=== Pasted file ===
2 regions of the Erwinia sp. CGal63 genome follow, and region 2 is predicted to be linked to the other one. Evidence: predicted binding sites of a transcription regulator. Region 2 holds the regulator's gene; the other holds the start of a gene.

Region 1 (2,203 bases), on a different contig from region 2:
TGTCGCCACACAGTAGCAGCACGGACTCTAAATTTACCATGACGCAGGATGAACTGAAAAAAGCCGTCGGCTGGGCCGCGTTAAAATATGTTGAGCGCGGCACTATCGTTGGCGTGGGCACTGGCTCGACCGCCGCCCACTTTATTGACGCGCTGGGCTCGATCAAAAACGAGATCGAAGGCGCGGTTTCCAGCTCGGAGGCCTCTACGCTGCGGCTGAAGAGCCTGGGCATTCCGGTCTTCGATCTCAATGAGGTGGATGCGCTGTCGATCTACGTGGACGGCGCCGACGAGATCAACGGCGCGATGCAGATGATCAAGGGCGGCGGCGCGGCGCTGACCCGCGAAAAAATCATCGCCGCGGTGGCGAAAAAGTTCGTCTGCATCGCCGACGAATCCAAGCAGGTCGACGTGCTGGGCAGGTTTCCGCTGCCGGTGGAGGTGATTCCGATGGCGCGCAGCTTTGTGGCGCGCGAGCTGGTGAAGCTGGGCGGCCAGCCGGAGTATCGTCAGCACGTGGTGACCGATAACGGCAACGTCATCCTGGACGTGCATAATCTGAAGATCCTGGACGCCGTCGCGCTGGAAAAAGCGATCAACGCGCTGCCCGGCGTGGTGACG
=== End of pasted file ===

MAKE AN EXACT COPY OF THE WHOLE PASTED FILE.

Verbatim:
2 regions of the Erwinia sp. CGal63 genome follow, and region 2 is predicted to be linked to the other one. Evidence: predicted binding sites of a transcription regulator. Region 2 holds the regulator's gene; the other holds the start of a gene.

Region 1 (2,203 bases), on a different contig from region 2:
TGTCGCCACACAGTAGCAGCACGGACTCTAAATTTACCATGACGCAGGATGAACTGAAAAAAGCCGTCGGCTGGGCCGCGTTAAAATATGTTGAGCGCGGCACTATCGTTGGCGTGGGCACTGGCTCGACCGCCGCCCACTTTATTGACGCGCTGGGCTCGATCAAAAACGAGATCGAAGGCGCGGTTTCCAGCTCGGAGGCCTCTACGCTGCGGCTGAAGAGCCTGGGCATTCCGGTCTTCGATCTCAATGAGGTGGATGCGCTGTCGATCTACGTGGACGGCGCCGACGAGATCAACGGCGCGATGCAGATGATCAAGGGCGGCGGCGCGGCGCTGACCCGCGAAAAAATCATCGCCGCGGTGGCGAAAAAGTTCGTCTGCATCGCCGACGAATCCAAGCAGGTCGACGTGCTGGGCAGGTTTCCGCTGCCGGTGGAGGTGATTCCGATGGCGCGCAGCTTTGTGGCGCGCGAGCTGGTGAAGCTGGGCGGCCAGCCGGAGTATCGTCAGCACGTGGTGACCGATAACGGCAACGTCATCCTGGACGTGCATAATCTGAAGATCCTGGACGCCGTCGCGCTGGAAAAAGCGATCAACGCGCTGCCCGGCGTGGTGACG